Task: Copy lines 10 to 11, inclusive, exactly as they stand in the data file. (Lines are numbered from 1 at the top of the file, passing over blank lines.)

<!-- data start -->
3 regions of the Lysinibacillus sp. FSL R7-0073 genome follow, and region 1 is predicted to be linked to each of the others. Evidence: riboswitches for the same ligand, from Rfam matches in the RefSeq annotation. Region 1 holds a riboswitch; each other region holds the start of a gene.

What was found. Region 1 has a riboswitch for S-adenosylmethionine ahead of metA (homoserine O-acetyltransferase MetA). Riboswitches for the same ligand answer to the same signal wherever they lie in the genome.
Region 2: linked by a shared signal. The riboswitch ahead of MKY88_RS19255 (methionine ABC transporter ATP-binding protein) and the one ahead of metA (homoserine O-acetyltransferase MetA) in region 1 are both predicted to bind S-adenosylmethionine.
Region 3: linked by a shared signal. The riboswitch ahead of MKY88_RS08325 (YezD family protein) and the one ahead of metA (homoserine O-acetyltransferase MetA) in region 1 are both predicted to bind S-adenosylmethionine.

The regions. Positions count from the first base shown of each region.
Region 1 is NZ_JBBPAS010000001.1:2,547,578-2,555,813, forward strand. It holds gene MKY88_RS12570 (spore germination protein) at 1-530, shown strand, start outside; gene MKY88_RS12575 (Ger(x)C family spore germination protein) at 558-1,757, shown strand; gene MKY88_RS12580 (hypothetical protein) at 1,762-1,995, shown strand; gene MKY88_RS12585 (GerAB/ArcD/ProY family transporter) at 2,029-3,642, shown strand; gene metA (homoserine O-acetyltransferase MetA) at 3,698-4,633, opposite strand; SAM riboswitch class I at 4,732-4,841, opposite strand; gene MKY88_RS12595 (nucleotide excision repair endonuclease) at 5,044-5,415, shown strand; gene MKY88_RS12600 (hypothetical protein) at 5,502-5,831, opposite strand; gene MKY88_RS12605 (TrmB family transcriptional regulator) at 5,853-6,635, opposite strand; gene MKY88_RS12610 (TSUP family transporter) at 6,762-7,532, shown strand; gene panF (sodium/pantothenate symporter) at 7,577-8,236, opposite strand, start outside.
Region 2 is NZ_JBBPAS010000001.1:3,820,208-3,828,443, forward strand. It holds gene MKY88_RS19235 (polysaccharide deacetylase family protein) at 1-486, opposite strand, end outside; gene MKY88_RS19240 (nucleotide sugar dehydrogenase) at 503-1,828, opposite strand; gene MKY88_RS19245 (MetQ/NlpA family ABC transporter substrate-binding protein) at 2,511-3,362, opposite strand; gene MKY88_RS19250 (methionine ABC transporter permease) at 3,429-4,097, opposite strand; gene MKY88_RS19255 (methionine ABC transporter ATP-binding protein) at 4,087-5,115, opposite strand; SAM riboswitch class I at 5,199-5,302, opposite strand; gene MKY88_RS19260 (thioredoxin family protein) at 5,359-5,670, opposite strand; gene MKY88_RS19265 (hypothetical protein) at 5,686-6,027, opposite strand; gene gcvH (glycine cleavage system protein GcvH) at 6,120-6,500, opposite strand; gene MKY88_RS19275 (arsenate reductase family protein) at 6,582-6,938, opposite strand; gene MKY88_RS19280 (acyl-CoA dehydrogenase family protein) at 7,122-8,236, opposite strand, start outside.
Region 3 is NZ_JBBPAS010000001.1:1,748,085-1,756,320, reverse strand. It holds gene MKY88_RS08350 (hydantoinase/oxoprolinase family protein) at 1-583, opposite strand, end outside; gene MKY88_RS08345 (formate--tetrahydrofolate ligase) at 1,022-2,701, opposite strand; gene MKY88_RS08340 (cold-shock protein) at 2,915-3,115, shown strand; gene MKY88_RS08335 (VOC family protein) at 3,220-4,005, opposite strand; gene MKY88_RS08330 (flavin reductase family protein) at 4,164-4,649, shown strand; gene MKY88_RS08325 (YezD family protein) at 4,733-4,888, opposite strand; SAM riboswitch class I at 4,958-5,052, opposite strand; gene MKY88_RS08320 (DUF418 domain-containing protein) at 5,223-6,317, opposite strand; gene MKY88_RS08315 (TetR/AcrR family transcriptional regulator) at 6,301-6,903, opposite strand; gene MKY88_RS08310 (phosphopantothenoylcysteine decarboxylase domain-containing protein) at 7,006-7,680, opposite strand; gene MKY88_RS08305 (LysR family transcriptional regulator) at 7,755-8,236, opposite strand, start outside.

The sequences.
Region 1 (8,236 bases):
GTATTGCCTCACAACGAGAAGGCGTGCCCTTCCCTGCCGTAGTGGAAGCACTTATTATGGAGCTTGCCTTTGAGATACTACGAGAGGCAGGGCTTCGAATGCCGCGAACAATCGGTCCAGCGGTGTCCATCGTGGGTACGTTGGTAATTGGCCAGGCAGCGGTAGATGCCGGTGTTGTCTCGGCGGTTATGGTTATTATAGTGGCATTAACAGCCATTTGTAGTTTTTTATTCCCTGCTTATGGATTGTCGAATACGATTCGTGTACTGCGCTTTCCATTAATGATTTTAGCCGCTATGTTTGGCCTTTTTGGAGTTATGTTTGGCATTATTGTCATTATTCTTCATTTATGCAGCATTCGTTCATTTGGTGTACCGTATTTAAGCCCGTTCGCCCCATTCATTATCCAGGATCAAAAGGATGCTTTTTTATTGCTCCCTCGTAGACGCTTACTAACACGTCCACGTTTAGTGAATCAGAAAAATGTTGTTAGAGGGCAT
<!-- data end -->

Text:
Region 1 (8,236 bases):
GTATTGCCTCACAACGAGAAGGCGTGCCCTTCCCTGCCGTAGTGGAAGCACTTATTATGGAGCTTGCCTTTGAGATACTACGAGAGGCAGGGCTTCGAATGCCGCGAACAATCGGTCCAGCGGTGTCCATCGTGGGTACGTTGGTAATTGGCCAGGCAGCGGTAGATGCCGGTGTTGTCTCGGCGGTTATGGTTATTATAGTGGCATTAACAGCCATTTGTAGTTTTTTATTCCCTGCTTATGGATTGTCGAATACGATTCGTGTACTGCGCTTTCCATTAATGATTTTAGCCGCTATGTTTGGCCTTTTTGGAGTTATGTTTGGCATTATTGTCATTATTCTTCATTTATGCAGCATTCGTTCATTTGGTGTACCGTATTTAAGCCCGTTCGCCCCATTCATTATCCAGGATCAAAAGGATGCTTTTTTATTGCTCCCTCGTAGACGCTTACTAACACGTCCACGTTTAGTGAATCAGAAAAATGTTGTTAGAGGGCAT